New Zealand trip exposes Nuu-chah-nulth youth to Maori culture

Karly Blats, February 20, 2019

A group of young people and chaperones from the Nanaimo Aboriginal Centre meet Maori people during a 10-day trip to New Zealand in January. (Submitted photo)

Nanaimo, BC — 

A group of Nuu-chah-nulth youth have returned from a trip to New Zealand with a unique perspective of the country’s Indigenous Polynesian people.

The Paddling Beyond trip, organized by the Nanaimo Aboriginal Centre, was planned to expose 11 Aboriginal youth, half of which are Nuu-cha-nulth, to Maori culture. For many of the youth this trip was the first time boarding a plane and travelling outside the province.

Fifteen-year-old Cassidy Fuller, who is Cree and Heiltsuk, said learning about the Maori people and their culture stood out for her on the trip. Although Fuller thought the Maori culture was quite different from her own, some similarities she noted was the way both showed great respect for the environment and each other.

During the 10-day trip the youth and 12 adult chaperones had a full itinerary, which included visiting Ninety Mile Beach on the western coast of New Zealand, paddling in a double-haul canoe, checking out the Hobbiton movie set - which was the location used for the Lord of the Rings film trilogy - and going on a harbour cruise to see dolphins.

The group spent four days at two different Maori communities where they were shown weaving with flax, which is similar to Nuu-chah-nulth cedar bark weaving, and exposed to Maori song and dance.

Seventeen-year-old Huu-ay-aht member Dorion Sutherland remembers performing a prayer song for the Maori people that was gifted to the youth to take to New Zealand by Greg Charleson.

The boys on the trip learnt the Haka—a ceremonial dance, or challenge, in Maori culture—and the girls learnt how to use a musical instrument called a poi.

“They got to learn some of [the Maori] songs and a lot of their protocol,” said Wendy Beaton, teacher at Tsawalk Learning Centre who attended the trip. “Music was huge in the culture.”

During their visit to the Maori, the youth stayed in longhouses that are similar to those used by Nuu-chah-nulth-aht, except they don’t have a fire pit in the middle.

“The walls had totems and the [Maori] ancestors are represented all throughout the design of the building,” Beaton said. “In both of the Maoris they had pictures of their ancestors on the walls so [the youth] had to be respectful and not take pictures. There was a lot of focus on respecting ancestors.”

Fuller pointed out that a highlight of the trip was stopping at a 36-foot totem pole in Auckland that was carved by Nuu-chah-nulth artist Tim Paul. The pole was brought to New Zealand in 1990 for the Commonwealth Games.

“The kids did the prayer song there,” Beaton said. “I think that was a real powerful moment for them. I think there was some real emotion there to know that there was that connection to their territory.”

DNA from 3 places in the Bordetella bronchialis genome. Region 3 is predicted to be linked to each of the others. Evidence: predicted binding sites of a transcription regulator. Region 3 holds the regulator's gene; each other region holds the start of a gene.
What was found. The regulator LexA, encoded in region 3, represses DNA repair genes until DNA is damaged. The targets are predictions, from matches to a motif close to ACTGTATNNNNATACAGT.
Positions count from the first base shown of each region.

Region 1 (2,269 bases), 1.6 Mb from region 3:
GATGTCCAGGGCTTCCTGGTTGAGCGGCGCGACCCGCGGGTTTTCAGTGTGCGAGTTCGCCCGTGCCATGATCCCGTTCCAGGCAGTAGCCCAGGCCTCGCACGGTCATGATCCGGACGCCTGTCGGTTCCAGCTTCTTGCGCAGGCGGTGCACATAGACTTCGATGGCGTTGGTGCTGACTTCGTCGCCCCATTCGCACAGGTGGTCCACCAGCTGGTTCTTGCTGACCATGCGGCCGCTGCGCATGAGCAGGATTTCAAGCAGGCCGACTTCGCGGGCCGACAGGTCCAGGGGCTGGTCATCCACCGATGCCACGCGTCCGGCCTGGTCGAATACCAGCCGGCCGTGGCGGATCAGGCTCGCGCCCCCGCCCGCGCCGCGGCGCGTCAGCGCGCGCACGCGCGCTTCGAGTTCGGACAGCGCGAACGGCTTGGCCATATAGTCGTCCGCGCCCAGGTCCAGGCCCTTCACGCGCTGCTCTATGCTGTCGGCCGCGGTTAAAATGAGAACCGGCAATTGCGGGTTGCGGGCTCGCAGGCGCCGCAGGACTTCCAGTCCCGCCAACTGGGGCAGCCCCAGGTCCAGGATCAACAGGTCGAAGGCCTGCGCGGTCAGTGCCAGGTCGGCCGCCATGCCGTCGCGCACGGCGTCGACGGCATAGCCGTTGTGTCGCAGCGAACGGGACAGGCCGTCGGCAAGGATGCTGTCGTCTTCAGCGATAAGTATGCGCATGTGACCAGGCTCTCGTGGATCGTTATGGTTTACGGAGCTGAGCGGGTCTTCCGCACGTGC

The group also visited two cultural centres, one in the north and one in Rotoroa in the Auckland Region, that Beaton said gave the youth a “full on cultural experience.”

“The thing that really struck us was the cultural centres that they have are all run by the Maori people and all the money that they collect for admission fees goes into scholarship and into supporting the cultural centre…it’s actually going into rebuilding their culture,” Beaton said. “They have a school at their cultural centre where they’re learning to do their weaving and carving. They give scholarships to all parts of their tribes and take students each year that attend for two years to learn their craft.”

Something else that stood out for Beaton was the resilience and strength of the Maori culture and the steps they have taken to grow.

“I loved that the street names and the cities all seemed to be in the Maori language. Language is very prominent and I think that’s due to the fact they only have the one language,” she said.

Beaton said the youth and chaperones all felt an instant connection to the Maori people they met.  They were very welcoming and open about sharing their history and struggles.

“They seemed to be able to look back in a positive way. It seems like the Indigenous people and the non-Indigenous people have found a way to keep the culture strong by working together,” she said.

After returning home from New Zealand, the youth got together to reflect on the trip.

“We were talking about how they have grown as learners,” Beaton said. “We did circle just about every day and [the youth] would have to share their thoughts and feelings about being away from their family, but also this strong sense that they were creating a new family. When we asked the youth about how they felt about learning about a new culture, a lot of them felt like they really wanted to learn more about their own culture…it was very beautiful.”